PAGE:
The aim of this study was to select, identify and characterize an isolate of LAB to be considered as a vaginal probiotic candidate.
Fifty-six food isolates (Escola Superior de Biotecnologia culture collection) and 19 vaginal isolates (Hospital São Marcos; Braga, Portugal) of lactic acid bacteria were selected for this study. Stock cultures were maintained in de Man, Rogosa and Sharpe (MRS) broth (Lab M; Bury, UK) supplemented with 30% (v/v) of glycerol (Panreac; Barcelona, Spain) and stored at −80°C. Cultures were recovered on MRS agar (Lab M) and were subcultured twice in MRS broth at 37°C for 24 h before use in all tests.
As target bacteria for the inhibitory effects of LAB, 29 clinical isolates of L. monocytogenes from the Listeria culture collection of Escola Superior de Biotecnologia (Table 1) and 10 vaginal isolates of Group B Streptococcus (GBS, Hospital São Marcos; Braga, Portugal) were used. Cultures were grown on tryptone soya agar with yeast extract (Lab M) 0·6% (w/v) (TSA-YE) and were subcultured in tryptone soya broth with yeast extract (TSB-YE, Lab M) at 37°C for 24 h. Stock cultures were maintained in TSB-YE containing 30% (v/v) of glycerol and stored at −80°C.
|2074||4b||Blood (mother and neonate)|
More than 95% of infections by L. monocytogenes in humans are caused by serotypes 1/2a, 1/2b and 4b, and the majority of listeriosis outbreaks are caused by strains of serotype 4b (Swaminathan and Gerner-Smidt 2007). Therefore, in this study, we used clinical isolates of L. monocytogenes of these three different serotypes.
The antimicrobial activities of LAB isolates were tested against pathogenic bacteria by using the agar-spot test method. TSA-YE plates were spread with overnight suspensions of each of the target bacteria, and drops (10 μl) of overnight cultures of the LAB isolates were spotted on the lawns of pathogens (L. monocytogenes and GBS) and incubated for 24 h at 37°C. Translucent halo zones observed around the spots were registered as positive for antimicrobial activity. For the positive strains, in order to determine the nature of inhibition, the pH of the supernatant, obtained by centrifugation at 8877 × g, 10 min, 4°C (Rotina 35R; Hettich, Germany), was adjusted to six with sterile 1 mol l−1 NaOH (Pronalab; Lisbon, Portugal) and then treated with catalase (0·1 mg ml−1; Sigma-Aldrich; Steinheim, Germany) and trypsin (0·1 mg ml−1; Sigma-Aldrich). After each of these treatments, supernatants were spotted against target bacteria (L. monocytogenes and GBS). As a control, Pediococcus acidilactici HA-6111-2 was used (Albano et al. 2007).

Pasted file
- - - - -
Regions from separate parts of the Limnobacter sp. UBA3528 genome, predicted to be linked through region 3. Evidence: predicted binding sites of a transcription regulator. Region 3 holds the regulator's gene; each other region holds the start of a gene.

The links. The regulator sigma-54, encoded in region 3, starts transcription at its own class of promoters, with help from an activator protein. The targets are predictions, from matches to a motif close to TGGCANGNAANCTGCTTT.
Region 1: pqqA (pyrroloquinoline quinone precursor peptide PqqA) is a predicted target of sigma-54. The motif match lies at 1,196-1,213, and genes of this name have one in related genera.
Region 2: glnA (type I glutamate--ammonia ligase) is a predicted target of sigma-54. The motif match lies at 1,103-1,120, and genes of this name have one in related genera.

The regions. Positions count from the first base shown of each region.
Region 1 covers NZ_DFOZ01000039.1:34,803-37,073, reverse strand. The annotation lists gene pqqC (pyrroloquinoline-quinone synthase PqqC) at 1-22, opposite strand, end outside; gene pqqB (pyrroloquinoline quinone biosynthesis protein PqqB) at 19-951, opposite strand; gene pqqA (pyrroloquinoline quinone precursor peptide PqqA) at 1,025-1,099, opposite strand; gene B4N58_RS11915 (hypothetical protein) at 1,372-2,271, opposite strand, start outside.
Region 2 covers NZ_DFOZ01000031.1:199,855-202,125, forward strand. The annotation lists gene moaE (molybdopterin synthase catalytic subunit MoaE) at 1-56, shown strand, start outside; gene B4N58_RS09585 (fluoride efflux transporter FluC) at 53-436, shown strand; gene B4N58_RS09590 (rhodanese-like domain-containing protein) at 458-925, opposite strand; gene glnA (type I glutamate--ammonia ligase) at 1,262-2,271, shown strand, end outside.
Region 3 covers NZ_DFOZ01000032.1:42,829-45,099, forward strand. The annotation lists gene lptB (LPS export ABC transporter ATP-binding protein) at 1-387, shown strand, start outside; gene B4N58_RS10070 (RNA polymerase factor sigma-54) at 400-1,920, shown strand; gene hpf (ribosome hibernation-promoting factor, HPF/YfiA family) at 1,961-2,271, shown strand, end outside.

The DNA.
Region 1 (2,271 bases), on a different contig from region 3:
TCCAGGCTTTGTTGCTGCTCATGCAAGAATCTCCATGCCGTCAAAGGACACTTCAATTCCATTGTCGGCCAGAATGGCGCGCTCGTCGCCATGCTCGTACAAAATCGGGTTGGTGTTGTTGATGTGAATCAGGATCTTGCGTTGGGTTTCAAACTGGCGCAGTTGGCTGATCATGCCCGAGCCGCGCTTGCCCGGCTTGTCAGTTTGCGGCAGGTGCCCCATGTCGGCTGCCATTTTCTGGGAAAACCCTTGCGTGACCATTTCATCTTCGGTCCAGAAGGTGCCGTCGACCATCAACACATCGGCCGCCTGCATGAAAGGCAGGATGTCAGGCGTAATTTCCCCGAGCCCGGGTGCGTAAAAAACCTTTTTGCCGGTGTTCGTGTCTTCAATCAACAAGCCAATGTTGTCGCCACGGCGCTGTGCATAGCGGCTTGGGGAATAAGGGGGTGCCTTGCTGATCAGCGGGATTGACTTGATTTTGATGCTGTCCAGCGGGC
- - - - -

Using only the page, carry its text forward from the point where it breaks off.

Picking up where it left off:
For those LAB strains that showed antimicrobial activity by bacteriocin production (i.e. no reduction in activity after pH adjustment and treatment with catalase, but total loss of activity after trypsin treatment), this activity was quantified. Antimicrobial activity was expressed as arbitrary units (AU) per ml. AU is defined as the reciprocal of the highest serial twofold dilution showing a clear zone of growth inhibition of the target strains (Van Reenen et al. 1998). Six isolates of L. monocytogenes of different serotypes (1/2b, 4b and 1/2a) were used as target strains.
Total (genomic and plasmid) DNA isolation was performed using a Gen Elute Bacterial Genomic DNA kit (Sigma-Aldrich). Amplification of the 16S rDNA was carried out with the primers 27F (5′-AGAGTTTGATCCTGGCTCAG-3′) (MWG Biotech AG; Ebersberg, Germany) and 1492R (5′-GGTTACCTTGTTACGACTT-3′) (MWG Biotech AG). Amplification reactions were performed in a Thermocycler (MyCycler™, Thermocycler Firmware, Bio-Rad; Richmond, CA, USA) as follows: initial denaturation at 95°C for 5 min, 30 cycles of 1 min at 94°C and 1 min at 55°C, followed by an increase to 72°C over 1·5 min. Extension of the amplified product was at 72°C for 10 min. Following amplification, 5 μl of product was separated at 90 V for 50 min in a 1% (w/v) agarose gel in 1× TAE buffer (4·84 g Tris base, 1·09 g glacial acetic acid, 0·29 g ethylenediaminetetraacetic acid, 1 l distilled water) and then stained with 0·5 μg ml−1 of ethidium bromide. A 100-bp DNA ladder (Bio-Rad) was used as a molecular weight marker. PCR products, used as templates, were then purified with the GFX PCR DNA and Band Purification kit (GE HealthCare, Amersham Biosciences; Amersham, UK) and sent for sequencing. Sequences obtained were aligned with sequences in GenBank using the BLAST program.
The genetic heterogeneity of isolates was determined by numerical analysis of DNA profiles obtained by RAPD-PCR.
DNA primers M13 (5′-GAG GGT GGC GGT TCT-3′) (MWG Biotech AG) and D8635 (5′-GAG CGG CCA AAG GGA GCA GAC-3′) (MWG Biotech AG) were used. RAPD-PCR was performed on total DNA, according to Andrighetto et al. (2001). The 25-μl reaction volume composed of the primer M13: 0·99 pmol l−1 primer, 150 mmol l−1 of dNTPs (ABGene; Surrey, UK), 1 × PCR buffer (MBI Fermentas; Mundolsheim, France), 2·5 mmol l−1 of MgCl2 (MBI Fermentas), 2 U of Taq DNA polymerase (MBI Fermentas) and 1 μl of extracted solution of DNA. For the primer D8635, the mixture contained 0·88 pmol l−1 of primer, 200 mmol l−1 of dNTPs, 1 × PCR buffer, 2·5 mmol l−1 of MgCl2, 2 U Taq polymerase and 1 μl of extracted solution of DNA.